EAGLE COUNTY, Colorado - The EGE Air Alliance is closer to announcing a five-day-per-week summer nonstop Houston flight to the Eagle Airport as it nears a major fundraising milestone.
The alliance, a group made up of local business owners, town officials and other community members, began a quest to raise more than $500,000 early this year. They needed to raise a total of more than $600,000 to guarantee the Houston flight on United Airlines - a flight the airline company won't start loading until it has a revenue guarantee from the alliance.
Chris Romer, executive director of the Vail Valley Partnership, which now oversees the alliance, said by shaving off a couple of weeks of the air service, the new fundraising goal is a total of $485,000.
"We're really close," Romer said Thursday. "The engagement from the business community has been really good."
The alliance has historically had support from about 20 Eagle County businesses, but since the big push began in January, Romer said about 50 businesses have now contributed.
It's progress, but there are hundreds of businesses the alliance would still like to get involved. Romer said there are officially more than 3,000 businesses in Eagle County.
The Eagle County Regional Airport has seen declines in flight service since the 2009-10 winter season. Other regional airports serving ski resort areas have also stepped up in ways that the local community has not.
The Eagle County community, via the alliance, subsidizes $2.74 per available flight seat while communities like Jackson Hole, Gunnison/Crested Butte and Montrose/Telluride are subsidizing flights at rates as much as 10 times that amount. Those communities also have dedicated funding sources from lodging and sales taxes or taxes via marketing districts or regional transit authorities - all of which are funding sources the alliance board is likely to discuss in the future, said board chair Mike Brown, of Alpine Bank.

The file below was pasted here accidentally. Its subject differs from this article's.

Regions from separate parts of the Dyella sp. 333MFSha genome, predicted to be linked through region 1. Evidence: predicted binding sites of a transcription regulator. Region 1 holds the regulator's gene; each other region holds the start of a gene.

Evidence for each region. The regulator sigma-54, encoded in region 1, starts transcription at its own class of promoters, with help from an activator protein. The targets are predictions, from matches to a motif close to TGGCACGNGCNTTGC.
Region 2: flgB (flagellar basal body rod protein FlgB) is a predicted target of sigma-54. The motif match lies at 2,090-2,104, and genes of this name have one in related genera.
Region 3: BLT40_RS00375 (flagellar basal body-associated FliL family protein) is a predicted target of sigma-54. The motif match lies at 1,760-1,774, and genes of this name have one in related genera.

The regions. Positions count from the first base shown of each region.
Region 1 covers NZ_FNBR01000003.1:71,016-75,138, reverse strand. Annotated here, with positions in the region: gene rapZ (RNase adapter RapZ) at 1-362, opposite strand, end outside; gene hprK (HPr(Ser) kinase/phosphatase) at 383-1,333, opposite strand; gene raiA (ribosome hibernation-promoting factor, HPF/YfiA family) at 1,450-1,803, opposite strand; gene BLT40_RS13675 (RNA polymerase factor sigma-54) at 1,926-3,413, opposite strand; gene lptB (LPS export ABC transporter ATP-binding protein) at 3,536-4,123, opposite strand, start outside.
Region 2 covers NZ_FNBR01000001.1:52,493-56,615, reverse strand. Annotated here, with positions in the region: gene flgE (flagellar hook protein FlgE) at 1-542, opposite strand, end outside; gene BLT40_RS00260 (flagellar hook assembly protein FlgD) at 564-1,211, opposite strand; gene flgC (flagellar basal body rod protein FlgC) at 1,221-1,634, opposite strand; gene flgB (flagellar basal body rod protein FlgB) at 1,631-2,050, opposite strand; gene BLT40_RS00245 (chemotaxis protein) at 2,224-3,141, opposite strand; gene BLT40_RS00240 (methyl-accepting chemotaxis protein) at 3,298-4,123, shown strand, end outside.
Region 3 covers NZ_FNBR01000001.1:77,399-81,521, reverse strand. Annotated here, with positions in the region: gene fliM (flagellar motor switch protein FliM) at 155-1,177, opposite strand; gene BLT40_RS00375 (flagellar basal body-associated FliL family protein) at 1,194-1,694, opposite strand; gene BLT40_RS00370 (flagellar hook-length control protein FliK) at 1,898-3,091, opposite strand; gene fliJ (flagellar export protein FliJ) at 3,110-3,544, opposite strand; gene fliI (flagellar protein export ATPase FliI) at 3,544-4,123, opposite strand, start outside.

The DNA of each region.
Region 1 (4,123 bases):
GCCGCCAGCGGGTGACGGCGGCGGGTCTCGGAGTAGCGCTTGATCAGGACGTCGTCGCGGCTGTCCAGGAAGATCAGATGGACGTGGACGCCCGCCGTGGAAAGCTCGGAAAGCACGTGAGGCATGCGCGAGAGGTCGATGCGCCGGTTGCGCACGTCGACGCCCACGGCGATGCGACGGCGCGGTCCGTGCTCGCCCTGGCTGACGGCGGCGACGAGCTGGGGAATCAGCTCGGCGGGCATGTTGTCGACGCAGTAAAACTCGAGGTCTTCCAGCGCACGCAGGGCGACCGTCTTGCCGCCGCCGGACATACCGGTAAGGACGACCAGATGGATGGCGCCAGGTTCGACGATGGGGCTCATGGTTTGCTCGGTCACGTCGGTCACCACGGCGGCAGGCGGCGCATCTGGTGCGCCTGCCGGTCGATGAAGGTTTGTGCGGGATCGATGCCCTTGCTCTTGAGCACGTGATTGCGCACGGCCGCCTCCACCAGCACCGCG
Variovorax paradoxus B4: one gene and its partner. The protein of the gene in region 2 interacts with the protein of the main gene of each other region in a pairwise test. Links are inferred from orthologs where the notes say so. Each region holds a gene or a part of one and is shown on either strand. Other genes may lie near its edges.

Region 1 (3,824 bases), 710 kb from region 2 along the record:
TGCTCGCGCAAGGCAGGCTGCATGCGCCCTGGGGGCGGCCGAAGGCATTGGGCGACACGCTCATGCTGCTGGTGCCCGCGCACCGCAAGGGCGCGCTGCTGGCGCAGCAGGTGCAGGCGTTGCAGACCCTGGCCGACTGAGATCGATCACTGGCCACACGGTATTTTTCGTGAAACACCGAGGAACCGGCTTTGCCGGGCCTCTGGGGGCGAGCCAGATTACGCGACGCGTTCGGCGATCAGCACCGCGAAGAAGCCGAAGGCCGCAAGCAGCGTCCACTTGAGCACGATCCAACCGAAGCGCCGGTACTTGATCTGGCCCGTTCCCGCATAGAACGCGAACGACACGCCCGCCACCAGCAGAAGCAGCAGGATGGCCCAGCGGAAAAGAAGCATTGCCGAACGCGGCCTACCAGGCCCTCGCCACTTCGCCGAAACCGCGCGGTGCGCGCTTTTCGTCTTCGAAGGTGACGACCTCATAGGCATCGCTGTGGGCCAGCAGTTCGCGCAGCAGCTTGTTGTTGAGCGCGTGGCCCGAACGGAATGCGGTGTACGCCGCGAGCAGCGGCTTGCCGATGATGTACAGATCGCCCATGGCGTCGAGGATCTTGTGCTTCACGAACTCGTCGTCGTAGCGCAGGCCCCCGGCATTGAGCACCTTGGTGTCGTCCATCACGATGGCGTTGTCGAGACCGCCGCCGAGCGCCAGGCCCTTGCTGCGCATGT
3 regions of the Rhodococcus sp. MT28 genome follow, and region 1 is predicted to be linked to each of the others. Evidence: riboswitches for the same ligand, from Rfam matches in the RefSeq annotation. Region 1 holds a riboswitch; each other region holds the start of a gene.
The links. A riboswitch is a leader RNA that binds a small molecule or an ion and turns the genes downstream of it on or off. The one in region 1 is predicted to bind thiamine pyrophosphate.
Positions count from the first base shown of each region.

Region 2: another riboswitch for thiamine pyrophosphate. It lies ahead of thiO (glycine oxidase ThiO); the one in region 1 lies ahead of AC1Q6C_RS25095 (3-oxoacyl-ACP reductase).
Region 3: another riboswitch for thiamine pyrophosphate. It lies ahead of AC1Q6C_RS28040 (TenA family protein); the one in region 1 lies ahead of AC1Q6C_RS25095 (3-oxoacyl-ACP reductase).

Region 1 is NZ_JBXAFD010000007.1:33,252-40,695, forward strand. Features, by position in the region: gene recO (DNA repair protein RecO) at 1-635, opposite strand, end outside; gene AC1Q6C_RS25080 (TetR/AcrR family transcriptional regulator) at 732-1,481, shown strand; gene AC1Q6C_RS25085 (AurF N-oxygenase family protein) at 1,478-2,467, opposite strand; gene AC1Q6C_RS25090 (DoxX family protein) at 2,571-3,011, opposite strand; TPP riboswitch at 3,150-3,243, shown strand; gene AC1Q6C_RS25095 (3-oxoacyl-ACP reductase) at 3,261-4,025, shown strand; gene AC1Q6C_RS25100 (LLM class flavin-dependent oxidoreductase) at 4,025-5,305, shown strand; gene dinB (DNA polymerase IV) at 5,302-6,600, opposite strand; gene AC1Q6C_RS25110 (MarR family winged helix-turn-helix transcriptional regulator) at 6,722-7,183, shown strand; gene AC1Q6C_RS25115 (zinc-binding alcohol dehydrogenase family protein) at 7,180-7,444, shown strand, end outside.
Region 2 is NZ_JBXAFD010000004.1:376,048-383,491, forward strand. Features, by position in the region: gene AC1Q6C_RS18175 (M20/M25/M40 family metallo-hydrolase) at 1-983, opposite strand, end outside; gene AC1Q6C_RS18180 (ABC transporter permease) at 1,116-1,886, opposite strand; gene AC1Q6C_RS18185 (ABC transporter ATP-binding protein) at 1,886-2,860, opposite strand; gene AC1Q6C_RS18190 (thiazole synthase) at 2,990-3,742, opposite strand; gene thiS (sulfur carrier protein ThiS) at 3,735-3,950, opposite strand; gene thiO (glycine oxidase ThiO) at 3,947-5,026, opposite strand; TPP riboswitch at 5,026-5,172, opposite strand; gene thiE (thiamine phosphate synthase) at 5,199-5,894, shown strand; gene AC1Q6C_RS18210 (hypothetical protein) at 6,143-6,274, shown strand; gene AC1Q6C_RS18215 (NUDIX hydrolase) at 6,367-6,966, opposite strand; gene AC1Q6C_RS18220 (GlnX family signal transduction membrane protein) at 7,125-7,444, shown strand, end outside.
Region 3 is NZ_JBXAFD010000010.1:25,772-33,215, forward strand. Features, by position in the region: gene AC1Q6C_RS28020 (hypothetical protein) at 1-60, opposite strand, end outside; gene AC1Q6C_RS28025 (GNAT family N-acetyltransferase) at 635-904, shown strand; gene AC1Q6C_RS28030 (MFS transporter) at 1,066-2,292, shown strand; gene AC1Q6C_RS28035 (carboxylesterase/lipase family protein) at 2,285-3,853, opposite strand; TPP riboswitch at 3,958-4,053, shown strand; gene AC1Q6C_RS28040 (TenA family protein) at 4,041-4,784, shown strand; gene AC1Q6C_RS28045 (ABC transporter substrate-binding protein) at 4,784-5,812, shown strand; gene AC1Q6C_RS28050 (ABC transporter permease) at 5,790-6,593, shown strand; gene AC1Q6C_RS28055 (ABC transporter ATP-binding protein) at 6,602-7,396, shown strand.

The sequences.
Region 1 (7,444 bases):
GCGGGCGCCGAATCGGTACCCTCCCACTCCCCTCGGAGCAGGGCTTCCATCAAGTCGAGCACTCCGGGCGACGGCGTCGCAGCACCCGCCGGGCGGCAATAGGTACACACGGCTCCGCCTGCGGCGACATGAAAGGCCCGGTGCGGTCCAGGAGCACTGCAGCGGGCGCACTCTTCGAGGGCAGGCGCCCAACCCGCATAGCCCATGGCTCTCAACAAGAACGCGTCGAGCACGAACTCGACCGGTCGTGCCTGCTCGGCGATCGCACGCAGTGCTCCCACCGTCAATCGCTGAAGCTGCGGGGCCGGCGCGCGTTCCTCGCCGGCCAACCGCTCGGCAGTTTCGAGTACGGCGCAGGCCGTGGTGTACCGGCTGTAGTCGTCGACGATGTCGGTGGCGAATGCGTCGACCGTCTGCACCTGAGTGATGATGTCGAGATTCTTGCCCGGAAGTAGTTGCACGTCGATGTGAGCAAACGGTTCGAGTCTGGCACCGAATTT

"We have looked at what other resort areas are doing and many of them do have long-term, sustainable funding models," Brown said.
Brown said the enthusiasm from the business community has been "outstanding" during this latest push. Businesses that hadn't traditionally contributed to the alliance are contributing now, but Brown and Romer both stress that the job is not done.
"There is a lot more to do," Brown said. "We're days away from reaching our short-term goal with the Houston flight, but we won't be taking our foot off the pedal so to speak."
When the alliance subsidizes a flight, like the Houston summer flight, the group makes a deal with an airline that guarantees a certain amount of revenue. Airlines aren't knocking down the doors of the Eagle Airport trying to bring flights in unless they know those flights will be successful.
But once a flight is successful, such as the Dallas summer flight that was once subsidized by the alliance, the airline no longer requires the revenue guarantee.
There are more flights from other markets the alliance wants to pursue, including a Washington, D.C., and a Toronto flight during the winter months, that the alliance will initially need to raise money for, however.
"It's not raise money for Houston and then sit back and try to raise for Houston again next summer," Romer said. "The long-term goal is to increase the available seats into the airport by over 20,000 in the summer and winter."
And with the alliance's new strategy to get businesses involved through various tiers of contribution levels, Romer and Brown hope that every business that benefits from the airport - be it directly or indirectly - jumps on board.
"Everyone's reliant, from an economic standpoint, on air service," Romer said. "There's a strategic approach to how we go about this."
Assistant Managing Editor Lauren Glendenning can be reached at 970-748-2983 or email@example.com.